I am curious as to why one would have to apply 250.122(B) to the EGC if the emt itself is a ground. I can see why you would need it for the isolated ground but not for the EGC.
 

tryinghard

Senior Member
Location
California
The EMT would need to be upsized to GRC [na] :cool:.

I agree with augie47, seems unnecessary to upsize for derating reasons. The conduit used as the equipment ground is just fine but an isolated ground circuit does not have the benefit of the conduits contribution to the equipment grounding of the item supplied.

With an isolated ground circuit I can visualize a short in the equipment, it will travel on this conductor all the way to the GEC?s termination then back upstream to its supply. Often the supply is a XFMR to an MDP/SWB to a panelboard then to the outlet. The circuits phase conductor is appropriately sized the entire route from supply to outlet but with IGC it?s often a #12 all the way.

I don?t see this as running with the phase conductors because it?s not sized accordingly. This is like ?A? phase routing one way around a building while ?B? comes a different way, and their not the same size while being the same circuit. :roll:

IGC?s are haywire!
 

Smart $

Esteemed Member
Location
Ohio
I am curious as to why one would have to apply 250.122(B) to the EGC if the emt itself is a ground. ...
You have to upsize the conduit wall, i.e. to IMC then RMC... IMC when upsizing one NEC-standard size, thereafter requires calculation :D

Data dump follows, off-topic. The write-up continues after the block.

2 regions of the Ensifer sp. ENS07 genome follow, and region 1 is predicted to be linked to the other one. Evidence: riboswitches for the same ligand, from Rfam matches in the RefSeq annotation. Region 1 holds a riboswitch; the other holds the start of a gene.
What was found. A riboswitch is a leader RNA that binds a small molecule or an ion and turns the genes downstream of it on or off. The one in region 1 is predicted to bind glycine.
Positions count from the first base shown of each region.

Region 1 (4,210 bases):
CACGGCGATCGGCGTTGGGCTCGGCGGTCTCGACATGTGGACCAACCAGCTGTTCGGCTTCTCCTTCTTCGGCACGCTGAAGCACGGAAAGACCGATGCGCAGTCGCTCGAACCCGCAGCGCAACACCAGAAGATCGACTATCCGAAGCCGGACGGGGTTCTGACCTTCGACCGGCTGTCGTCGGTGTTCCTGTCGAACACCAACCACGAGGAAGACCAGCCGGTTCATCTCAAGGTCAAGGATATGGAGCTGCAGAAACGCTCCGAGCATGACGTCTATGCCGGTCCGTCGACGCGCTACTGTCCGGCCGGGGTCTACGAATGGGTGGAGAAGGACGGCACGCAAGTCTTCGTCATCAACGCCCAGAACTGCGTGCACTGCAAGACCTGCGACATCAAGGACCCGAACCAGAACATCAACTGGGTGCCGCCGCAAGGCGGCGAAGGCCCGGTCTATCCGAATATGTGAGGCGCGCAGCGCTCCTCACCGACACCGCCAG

:grin: = Just kidding, of course!!!
 

augie47

Moderator
Staff member
Location
Tennessee
Occupation
State Electrical Inspector (Retired)
So Gus what you are saying if one chooses to install an additional EGC in a recognized EGC per 250.118 then we can ignore 250,122(B)? Going back to OP that is.
The OP asked me that in a PM. :smile: I must msiread what I inteneded to write :grin: I don't think you can ignore 250.122(B) IF you pull a grounded conductor. My personal opinion, which is worthless, is that, when the condcutors are upsized for ambient only, it makes little sense that you have to increse the EGC. I undrstand for voltage drop. Obviously, the fact that it makes little sense to me, or that I have an opinion, changes nothing as far as the requirement.
 

dcspector

Senior Member
Location
Burke, Virginia
The OP asked me that in a PM. :smile: I must msiread what I inteneded to write :grin: I don't think you can ignore 250.122(B) IF you pull a grounded conductor. My personal opinion, which is worthless, is that, when the condcutors are upsized for ambient only, it makes little sense that you have to increse the EGC. I undrstand for voltage drop. Obviously, the fact that it makes little sense to me, or that I have an opinion, changes nothing as far as the requirement.
Thanks Gus at my age I can't figure anything out anymore.......:grin:
 

Smart $

Esteemed Member
Location
Ohio
The OP asked me that in a PM. :smile: I must msiread what I inteneded to write :grin: I don't think you can ignore 250.122(B) IF you pull a grounded conductor. My personal opinion, which is worthless, is that, when the condcutors are upsized for ambient only, it makes little sense that you have to increse the EGC. I undrstand for voltage drop. Obviously, the fact that it makes little sense to me, or that I have an opinion, changes nothing as far as the requirement.
Had you considered the reason for ambient and derating corrections also effects the grounding conductor. It is usually in very close proximity to the ones carrying the current and emitting heat as a byproduct... and as such, the grounding conductor's resistance is also affected.